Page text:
United Business Com. v. City of San Diego

CourtCalifornia Court of Appeals
Citation91 Cal.App.3d 156,154 Cal.Rptr. 263
Decision Date28 March 1979
PartiesUNITED BUSINESS COMMISSION, etc., et al., Plaintiffs and Appellants, v. CITY OF SAN DIEGO, a Municipal Corporation, Defendant and Respondent. Civ. 16731.

Robert M. Aran, Beverly Hills, for plaintiffs and appellants.

John W. Witt, City Atty., and C. Alan Sumption, Deputy City Atty., for defendant and respondent.

WIENER, Associate Justice.

United Business Commission and D.H.E. Enterprises, Inc., appeal from a declaratory judgment which held the City of San Diego's on-premises sign ordinance (Ord. No. 11718 (new series) and its amendments) constitutional. For the reasons which we will discuss, we have concluded the ordinance, including the imposition of reasonable sign inventory fees, is a valid exercise of the City's police power. The sign inventory fee is a regulatory license fee which does not violate the constitutional right of freedom of speech and does not deny to owners or users equal protection of the laws. The provisions of the ordinance are clear and reasonably certain in nature, affording substantive due process to those persons affected. We also conclude the amortization scheme for non-conforming signs to be reasonable on its face, as well as in its application to the property of D.H.E. Enterprises, Inc. We affirm the judgment.

Factual and Procedural Background

On March 6, 1973, the San Diego City Council enacted a comprehensive "on-premises" sign ordinance, regulating the "on-premises" signs in the commercial and industrial zones within the City (Ord. No. 11000 (new series)). The declared purpose of the law was as follows:

"This ordinance establishes the legal framework for a comprehensive system for the regulation of on-premises signs. It presents a set of reasonable, non-arbitrary, and non-discriminatory standards and controls, which are designed to optimize communication between the citizen and his environment, to facilitate the protection not only of the public, but the aesthetic character of the City, and to ensure the availability to the business community of adequate quality on-premises signs." (San Diego Mun.Code, § 101.1100, subd. (B).) 1

It was amended in a few respects on May 17, 1973 and October 25, 1973 by Ordinances Nos. 11064 and 11150, respectively. Ordinance No. 11000 as amended established requirements for the nature and structure of signs on business premises, the payment of building permit fees, a biennial "existing sign use" fee and for the abatement of nonconforming signs in two years subject to an extension upon appeal of an additional five years.

Shortly after the enactment of the ordinance, the City started an inspection and inventory of all on-premises signs in San Diego in order to enforce and administer the comprehensive sign ordinance, including the billing of the "existing sign use" fee. Plaintiff D.H.E. Enterprises, Inc. is one of those billed. Plaintiff United Business Commission is a non-profit corporation and a potential sign user. On August 14, 1974, they filed a complaint for injunctive and declaratory relief, seeking to have Ordinance No. 11000 as amended, declared unconstitutional in whole or in part. A preliminary injunction was granted on September 20, 1974, enjoining the City "from collecting the disputed sign fees until trial court resolves the matter."

On November 12, 1975, the city council adopted Ordinance No. 11718 which amended by repealing certain sections of Ordinance No. 11000 (as amended) while reenacting the majority of the sections in the original ordinance. Ordinance No. 11718 established a new fee structure for both building permits and fees for signs existing as of the effective date of Ordinance No. 11000 (April 5, 1973). It also provided for an amortization scheme which permitted signs in existence in 1973 to be in continued use until March 1, 1980, before conformance or removal, subject to a three-year extension upon appeal. Signs erected under Ordinance No. 11000 were not required to conform to the later regulatory revisions.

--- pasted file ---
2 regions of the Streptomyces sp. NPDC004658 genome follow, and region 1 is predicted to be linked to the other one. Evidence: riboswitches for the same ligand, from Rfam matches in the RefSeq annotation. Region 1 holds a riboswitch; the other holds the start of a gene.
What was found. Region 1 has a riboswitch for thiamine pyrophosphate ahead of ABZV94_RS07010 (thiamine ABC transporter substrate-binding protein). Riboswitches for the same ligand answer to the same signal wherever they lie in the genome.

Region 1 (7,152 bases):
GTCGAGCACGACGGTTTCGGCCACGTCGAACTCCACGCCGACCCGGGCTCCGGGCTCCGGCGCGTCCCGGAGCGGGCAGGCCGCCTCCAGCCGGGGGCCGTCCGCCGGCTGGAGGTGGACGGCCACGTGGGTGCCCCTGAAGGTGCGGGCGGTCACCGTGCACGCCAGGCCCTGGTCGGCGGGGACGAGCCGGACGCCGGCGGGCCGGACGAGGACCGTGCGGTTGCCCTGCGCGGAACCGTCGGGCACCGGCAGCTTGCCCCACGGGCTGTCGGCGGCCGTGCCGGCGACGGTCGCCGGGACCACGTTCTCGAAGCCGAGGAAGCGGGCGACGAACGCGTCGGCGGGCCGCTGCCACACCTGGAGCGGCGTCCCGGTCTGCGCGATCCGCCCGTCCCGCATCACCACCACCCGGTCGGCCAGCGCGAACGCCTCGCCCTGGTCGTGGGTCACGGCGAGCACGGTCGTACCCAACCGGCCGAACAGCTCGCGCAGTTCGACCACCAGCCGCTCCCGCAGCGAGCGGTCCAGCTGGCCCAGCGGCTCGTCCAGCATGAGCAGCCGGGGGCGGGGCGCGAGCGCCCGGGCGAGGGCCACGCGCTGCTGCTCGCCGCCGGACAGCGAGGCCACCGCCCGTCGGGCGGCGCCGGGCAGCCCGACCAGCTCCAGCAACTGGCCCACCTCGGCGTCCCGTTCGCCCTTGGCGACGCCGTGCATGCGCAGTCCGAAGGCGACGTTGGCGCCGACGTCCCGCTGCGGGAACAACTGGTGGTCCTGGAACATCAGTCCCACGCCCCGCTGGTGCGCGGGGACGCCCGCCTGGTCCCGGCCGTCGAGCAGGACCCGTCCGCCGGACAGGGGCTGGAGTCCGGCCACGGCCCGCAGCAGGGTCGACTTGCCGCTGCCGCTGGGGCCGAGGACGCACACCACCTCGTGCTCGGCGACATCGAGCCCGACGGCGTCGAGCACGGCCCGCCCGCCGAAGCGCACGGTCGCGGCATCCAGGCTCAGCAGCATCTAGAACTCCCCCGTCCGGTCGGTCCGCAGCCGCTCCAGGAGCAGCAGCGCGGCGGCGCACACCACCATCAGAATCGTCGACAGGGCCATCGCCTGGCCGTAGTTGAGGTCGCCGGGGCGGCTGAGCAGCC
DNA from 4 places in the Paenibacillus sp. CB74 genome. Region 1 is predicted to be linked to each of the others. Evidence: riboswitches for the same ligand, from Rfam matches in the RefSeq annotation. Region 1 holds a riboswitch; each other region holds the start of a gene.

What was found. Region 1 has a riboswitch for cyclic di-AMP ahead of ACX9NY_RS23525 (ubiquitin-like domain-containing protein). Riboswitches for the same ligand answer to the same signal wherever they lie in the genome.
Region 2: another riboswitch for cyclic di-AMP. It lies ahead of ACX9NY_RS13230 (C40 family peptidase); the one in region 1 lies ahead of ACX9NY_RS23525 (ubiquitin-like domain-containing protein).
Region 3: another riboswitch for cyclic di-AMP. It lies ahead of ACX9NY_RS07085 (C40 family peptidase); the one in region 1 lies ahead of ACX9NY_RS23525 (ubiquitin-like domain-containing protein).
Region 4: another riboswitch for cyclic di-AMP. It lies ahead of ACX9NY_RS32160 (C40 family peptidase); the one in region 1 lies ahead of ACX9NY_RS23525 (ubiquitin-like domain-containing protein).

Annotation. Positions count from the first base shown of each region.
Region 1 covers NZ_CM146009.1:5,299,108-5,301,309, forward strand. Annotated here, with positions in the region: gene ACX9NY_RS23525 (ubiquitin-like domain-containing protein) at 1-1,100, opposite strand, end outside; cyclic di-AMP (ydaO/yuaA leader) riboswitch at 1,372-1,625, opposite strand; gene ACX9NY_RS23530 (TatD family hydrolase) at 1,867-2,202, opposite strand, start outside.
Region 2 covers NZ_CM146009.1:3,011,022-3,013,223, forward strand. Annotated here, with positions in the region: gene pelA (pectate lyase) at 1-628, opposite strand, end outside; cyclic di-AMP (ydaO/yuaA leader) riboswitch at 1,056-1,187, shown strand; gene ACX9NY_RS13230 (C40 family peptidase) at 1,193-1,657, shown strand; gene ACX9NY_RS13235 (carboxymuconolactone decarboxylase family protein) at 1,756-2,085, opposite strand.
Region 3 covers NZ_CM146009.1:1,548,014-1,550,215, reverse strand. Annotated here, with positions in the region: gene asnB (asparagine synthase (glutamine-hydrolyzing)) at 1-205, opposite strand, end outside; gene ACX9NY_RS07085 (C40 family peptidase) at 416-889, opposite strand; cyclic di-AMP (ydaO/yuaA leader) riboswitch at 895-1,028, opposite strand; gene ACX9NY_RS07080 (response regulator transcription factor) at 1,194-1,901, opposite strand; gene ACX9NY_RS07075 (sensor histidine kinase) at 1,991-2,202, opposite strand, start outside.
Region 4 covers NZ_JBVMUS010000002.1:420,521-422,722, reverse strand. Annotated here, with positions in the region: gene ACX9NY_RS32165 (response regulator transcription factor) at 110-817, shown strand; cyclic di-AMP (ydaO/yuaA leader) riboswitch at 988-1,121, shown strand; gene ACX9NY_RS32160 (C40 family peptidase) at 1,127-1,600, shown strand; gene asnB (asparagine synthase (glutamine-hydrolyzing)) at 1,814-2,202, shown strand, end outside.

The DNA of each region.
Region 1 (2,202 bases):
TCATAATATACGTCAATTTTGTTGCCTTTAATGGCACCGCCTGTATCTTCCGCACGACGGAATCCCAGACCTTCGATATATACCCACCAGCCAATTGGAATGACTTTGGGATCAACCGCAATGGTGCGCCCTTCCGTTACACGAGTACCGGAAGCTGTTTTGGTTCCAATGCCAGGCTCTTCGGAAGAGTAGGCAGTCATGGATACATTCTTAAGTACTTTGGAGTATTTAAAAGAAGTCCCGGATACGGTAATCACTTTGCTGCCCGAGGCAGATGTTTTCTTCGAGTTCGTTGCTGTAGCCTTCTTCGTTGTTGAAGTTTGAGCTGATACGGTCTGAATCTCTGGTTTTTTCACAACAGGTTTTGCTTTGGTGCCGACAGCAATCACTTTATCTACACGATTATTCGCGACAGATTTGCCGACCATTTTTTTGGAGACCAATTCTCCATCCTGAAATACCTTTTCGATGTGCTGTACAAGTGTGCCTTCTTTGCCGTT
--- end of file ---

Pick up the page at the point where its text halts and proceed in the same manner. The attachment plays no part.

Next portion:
The new fee structure was based upon the City's 1974 study of the actual and estimated costs of issuing new building permits and the inspection and inventory of existing signs. The express purpose of the workup was to make the fee provisions reflect the direct costs of regulation and administration, as the study set off contributory funds from federal programs. Ordinance No. 11718 provided for a refund, which was in fact paid, to those sign users who had already paid fees under amended Ordinance No. 11000 which were greater than the newly designated fees. As to existing signs, the new fee was denominated a "one-time sign inventory fee" which replaced the biennial existing sign use fee of Ordinance No. 11000. Sign users were thus billed under Ordinance No. 11718.

On May 28, 1976, a supplemental complaint was filed alleging the invalidity of the new ordinance and specifically challenging the inventory fee on existing signs. During trial, by stipulation, the invalidity of the provisions of Ordinance No. 11718 relating to abatement and the termination of nonconforming signs was tried. The trial court declared Ordinance No. 11718, as amended, to be constitutional in all respects challenged.

Ordinance No. 11718 and the Sign Inventory Fee Constitute Valid Exercises of Police Power and are Regulatory in Nature

Plaintiffs initially contend the City's use of its police power in imposing a tax for revenue labeled as a "sign inventory fee" is unconstitutional. They also urge that since such a tax or revenue-bearing measure must be expressly provided for by the city charter and because charter sections 75 and 76 relating to annual tax and limit of tax levy fail to provide for such a tax, it is unauthorized and thus improper.

Pursuant to article XI, section 3[c] of the California Constitution, the City has elected to be a charter city with the responsibility of providing for its own government through the adoption of a charter. Concerning the content of the charter, article XI, section 5(a) of the California Constitution provides in pertinent part: